Sunday, March 29, 2015

"Fidel Castro Sent to Siberia"

According to the Siberian Times, it's a typical news day in Siberia. Former Ukraine president's son Viktor Yanukovych's "mysteriously" drowned when his vehicle fell through the ice on Lake Baikal which "he should have known was too dangerous to drive on." There's a story about a father who threw his infant son out the window of his apartment while under the influence of a new synthetic drug which caused the man to hallucinate that his home was filled with gas (a passerby broke the child's fall and he survived). And Shilka, the first polar bear born in Siberia in 40 years, is headed for a zoo in Osaka, Japan because the local zoo in Navosibirsk didn't have the 110 million rubles ($1.6 million dollars) to construct a suitable habitat for her (would't Lake Baikal have been suitable enough or is it too filled with humans?).

None of these stories, however, was the leader in today's Siberian Times. The top story was: "Fidel Castro Sent to Siberia." Oh, consummation devoutly to be wished! In permafrost, I thought for a moment, waiting to be resurrected with other mastodons? No, alas, it is his son, namesake and spitting image, Cuba's premier niño bitongo, now 66 years old. (Coincidentally, that is also Prince Charles' age. Well, at least Charles is still the heir apparent; Fidelito is not even the heir presumptive).

Fidel Castro Díaz-Balart, scientific adviser to the Council of State and former head of Cuba's (failed) nuclear program, was supposedly sent to Siberia to strengthen "economic and academic" ties between Cuba and Siberia. The story noted Fidel père's special interest in this project.

The story did not, however, mention Cuba's historical ties to Siberia, which actually do exist thanks to that amazing artificer of ties between unrelated countries which nonetheless share totalitarian affinities, the real basis of all "solidarity" and "internationalism" in the Communist underworld. During the 1980s, Cuba sent 30,000 Cuban lumberjacks to Siberia to replace the aging denizens of the Gulag and complete the great work of deforestation begun by Stalin and replicated by Castro in Cuba. That, at least, was the official version of the story. How apt Cubans were for such work in subzero temperatures has yet to be explained, or whether Cuba's prevailing interest in this fraternal enterprise was disposing of yews or disposing of "Jews" (i.e. Cubans).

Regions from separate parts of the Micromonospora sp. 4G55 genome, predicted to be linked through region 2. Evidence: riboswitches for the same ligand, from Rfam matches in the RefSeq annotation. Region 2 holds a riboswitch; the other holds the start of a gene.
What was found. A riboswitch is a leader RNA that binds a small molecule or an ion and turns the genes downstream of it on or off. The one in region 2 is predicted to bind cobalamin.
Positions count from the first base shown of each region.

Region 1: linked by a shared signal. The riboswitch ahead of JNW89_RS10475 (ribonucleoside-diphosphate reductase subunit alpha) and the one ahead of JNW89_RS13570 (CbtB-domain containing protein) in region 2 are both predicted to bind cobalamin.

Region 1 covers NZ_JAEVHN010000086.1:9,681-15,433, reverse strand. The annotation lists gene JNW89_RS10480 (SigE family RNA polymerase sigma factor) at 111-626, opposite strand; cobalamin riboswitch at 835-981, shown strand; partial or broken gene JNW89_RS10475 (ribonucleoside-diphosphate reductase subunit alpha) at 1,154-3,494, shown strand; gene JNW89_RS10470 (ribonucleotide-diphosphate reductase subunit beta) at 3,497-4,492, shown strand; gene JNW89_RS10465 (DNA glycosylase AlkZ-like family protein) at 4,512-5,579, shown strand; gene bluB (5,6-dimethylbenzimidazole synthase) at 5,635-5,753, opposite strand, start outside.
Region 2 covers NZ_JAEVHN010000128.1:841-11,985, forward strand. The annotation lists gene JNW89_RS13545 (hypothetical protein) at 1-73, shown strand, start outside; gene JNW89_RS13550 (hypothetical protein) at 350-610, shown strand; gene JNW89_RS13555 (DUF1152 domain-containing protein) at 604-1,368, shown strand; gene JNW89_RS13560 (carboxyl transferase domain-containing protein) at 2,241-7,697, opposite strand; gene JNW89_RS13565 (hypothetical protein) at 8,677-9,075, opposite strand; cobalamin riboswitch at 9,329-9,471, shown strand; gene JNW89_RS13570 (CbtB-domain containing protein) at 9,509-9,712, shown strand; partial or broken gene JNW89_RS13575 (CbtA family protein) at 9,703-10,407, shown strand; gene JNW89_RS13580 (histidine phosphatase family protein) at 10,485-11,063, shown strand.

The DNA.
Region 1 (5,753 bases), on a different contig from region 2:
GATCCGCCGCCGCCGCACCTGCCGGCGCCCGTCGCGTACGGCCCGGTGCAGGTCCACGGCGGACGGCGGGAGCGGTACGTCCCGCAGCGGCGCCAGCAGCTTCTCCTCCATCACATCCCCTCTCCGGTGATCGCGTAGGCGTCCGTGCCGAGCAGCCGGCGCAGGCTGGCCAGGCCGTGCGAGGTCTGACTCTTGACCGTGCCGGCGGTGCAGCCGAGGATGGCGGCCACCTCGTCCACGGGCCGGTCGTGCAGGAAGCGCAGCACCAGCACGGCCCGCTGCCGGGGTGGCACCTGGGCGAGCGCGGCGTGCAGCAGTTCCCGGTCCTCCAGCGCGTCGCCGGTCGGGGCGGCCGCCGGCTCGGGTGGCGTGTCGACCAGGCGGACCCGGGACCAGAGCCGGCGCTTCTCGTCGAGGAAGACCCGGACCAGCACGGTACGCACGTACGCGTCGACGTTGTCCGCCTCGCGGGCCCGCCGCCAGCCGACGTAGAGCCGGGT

"Fidel Castro Sent to Siberia" from Siberian Times

Sunday, March 08, 2015

"José Martí: A Revolutionary Life" by Alfred J. López

Let not this be mistaken as my review of Alfred J. López's José Martí: A Revolutionary Life (University of Texas Press, 2014). This work which became, immediately upon publication, the first and only professional biography of Martí, deserves better of me than this cursory note. To have reached that preeminence before López's biography required little more than to include an index, footnotes and bibliography. All these are missing without exception from previous attempts in Spanish and understandably so, since most of Martí's so-called biographies are prose poems that chronicle the author's particular devotion to him and do not require that fact to be documented. In English, there have been biographies which contained the requisite academic apparatus but whose text made it abundantly clear that these resources, if consulted at all, had been misunderstood or subordinated to a grand plan to distort Martí's life and thought and drive him into a political rut which he had always consciously avoided. López's effort is notable, and, indeed, singular, because it is neither hagiographic nor tendentious; it gathers the facts, from the widest range of sources, and presents them objectively and in concert. No aspect of Martí's life is slighted in favor of another. No subject is avoided because it does not rise to the gravitas which is usually imposed on Martí. The facts are enough to give Martí his proper stature and they do. It is not López's driving concern to instill in you love and admiration for Martí; but love and admiration you will feel, after reading this book, even if you had never heard of Martí before.

It is remarkable that no friend or close acquaintance of Martí's — not even Gonzalo de Quesada, who was nearest to being his Boswell — ever attempted to write his biography. We owe to his disciples only reminiscences of Martí short on facts and long on praise, which assure us of the reverence which he inspired in life but do not bring us closer to the man himself. This is indeed most unfortunate but perhaps inevitable: those who viewed him at the closest proximity were most aware of how truly daunting was the task of capturing for posterity the full extent of his genius and his humanity. To have attempted and failed to do him justice was simply a risk that none of them wished to take out of regard for him and fear of damaging their own reputations.